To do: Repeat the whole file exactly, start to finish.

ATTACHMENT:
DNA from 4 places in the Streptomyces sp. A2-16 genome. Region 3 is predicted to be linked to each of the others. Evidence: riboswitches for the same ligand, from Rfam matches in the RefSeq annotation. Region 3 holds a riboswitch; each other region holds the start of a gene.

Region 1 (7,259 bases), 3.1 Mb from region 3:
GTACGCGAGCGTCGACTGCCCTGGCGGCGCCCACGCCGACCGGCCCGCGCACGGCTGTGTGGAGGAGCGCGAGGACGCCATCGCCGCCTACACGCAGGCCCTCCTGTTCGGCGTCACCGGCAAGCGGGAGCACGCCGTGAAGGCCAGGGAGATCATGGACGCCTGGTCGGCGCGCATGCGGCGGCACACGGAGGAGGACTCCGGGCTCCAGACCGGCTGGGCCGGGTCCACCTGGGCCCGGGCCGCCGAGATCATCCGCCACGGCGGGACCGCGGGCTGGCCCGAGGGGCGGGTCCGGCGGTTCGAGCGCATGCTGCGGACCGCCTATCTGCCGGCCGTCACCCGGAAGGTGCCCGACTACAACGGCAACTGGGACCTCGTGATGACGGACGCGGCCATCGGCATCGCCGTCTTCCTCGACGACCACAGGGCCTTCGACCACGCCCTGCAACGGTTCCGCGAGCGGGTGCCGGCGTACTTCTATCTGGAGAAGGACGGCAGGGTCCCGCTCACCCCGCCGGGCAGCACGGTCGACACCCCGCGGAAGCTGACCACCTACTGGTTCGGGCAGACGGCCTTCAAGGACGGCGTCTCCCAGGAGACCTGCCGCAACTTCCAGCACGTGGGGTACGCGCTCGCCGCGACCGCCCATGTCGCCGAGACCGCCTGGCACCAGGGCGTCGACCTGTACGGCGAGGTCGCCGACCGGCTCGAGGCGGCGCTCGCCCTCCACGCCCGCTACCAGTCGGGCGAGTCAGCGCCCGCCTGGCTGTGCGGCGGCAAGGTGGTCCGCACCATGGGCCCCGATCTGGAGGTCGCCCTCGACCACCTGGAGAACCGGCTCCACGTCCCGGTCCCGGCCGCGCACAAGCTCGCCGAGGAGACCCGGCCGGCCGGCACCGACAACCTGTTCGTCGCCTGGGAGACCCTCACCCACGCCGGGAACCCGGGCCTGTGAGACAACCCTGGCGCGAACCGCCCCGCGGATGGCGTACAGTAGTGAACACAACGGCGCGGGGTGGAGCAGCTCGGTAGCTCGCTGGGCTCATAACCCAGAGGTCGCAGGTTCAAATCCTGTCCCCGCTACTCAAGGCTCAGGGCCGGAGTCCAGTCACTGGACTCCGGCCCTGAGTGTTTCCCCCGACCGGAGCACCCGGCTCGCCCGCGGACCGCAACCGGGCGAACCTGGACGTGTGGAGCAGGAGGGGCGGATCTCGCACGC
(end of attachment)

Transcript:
DNA from 4 places in the Streptomyces sp. A2-16 genome. Region 3 is predicted to be linked to each of the others. Evidence: riboswitches for the same ligand, from Rfam matches in the RefSeq annotation. Region 3 holds a riboswitch; each other region holds the start of a gene.

Region 1 (7,259 bases), 3.1 Mb from region 3:
GTACGCGAGCGTCGACTGCCCTGGCGGCGCCCACGCCGACCGGCCCGCGCACGGCTGTGTGGAGGAGCGCGAGGACGCCATCGCCGCCTACACGCAGGCCCTCCTGTTCGGCGTCACCGGCAAGCGGGAGCACGCCGTGAAGGCCAGGGAGATCATGGACGCCTGGTCGGCGCGCATGCGGCGGCACACGGAGGAGGACTCCGGGCTCCAGACCGGCTGGGCCGGGTCCACCTGGGCCCGGGCCGCCGAGATCATCCGCCACGGCGGGACCGCGGGCTGGCCCGAGGGGCGGGTCCGGCGGTTCGAGCGCATGCTGCGGACCGCCTATCTGCCGGCCGTCACCCGGAAGGTGCCCGACTACAACGGCAACTGGGACCTCGTGATGACGGACGCGGCCATCGGCATCGCCGTCTTCCTCGACGACCACAGGGCCTTCGACCACGCCCTGCAACGGTTCCGCGAGCGGGTGCCGGCGTACTTCTATCTGGAGAAGGACGGCAGGGTCCCGCTCACCCCGCCGGGCAGCACGGTCGACACCCCGCGGAAGCTGACCACCTACTGGTTCGGGCAGACGGCCTTCAAGGACGGCGTCTCCCAGGAGACCTGCCGCAACTTCCAGCACGTGGGGTACGCGCTCGCCGCGACCGCCCATGTCGCCGAGACCGCCTGGCACCAGGGCGTCGACCTGTACGGCGAGGTCGCCGACCGGCTCGAGGCGGCGCTCGCCCTCCACGCCCGCTACCAGTCGGGCGAGTCAGCGCCCGCCTGGCTGTGCGGCGGCAAGGTGGTCCGCACCATGGGCCCCGATCTGGAGGTCGCCCTCGACCACCTGGAGAACCGGCTCCACGTCCCGGTCCCGGCCGCGCACAAGCTCGCCGAGGAGACCCGGCCGGCCGGCACCGACAACCTGTTCGTCGCCTGGGAGACCCTCACCCACGCCGGGAACCCGGGCCTGTGAGACAACCCTGGCGCGAACCGCCCCGCGGATGGCGTACAGTAGTGAACACAACGGCGCGGGGTGGAGCAGCTCGGTAGCTCGCTGGGCTCATAACCCAGAGGTCGCAGGTTCAAATCCTGTCCCCGCTACTCAAGGCTCAGGGCCGGAGTCCAGTCACTGGACTCCGGCCCTGAGTGTTTCCCCCGACCGGAGCACCCGGCTCGCCCGCGGACCGCAACCGGGCGAACCTGGACGTGTGGAGCAGGAGGGGCGGATCTCGCACGC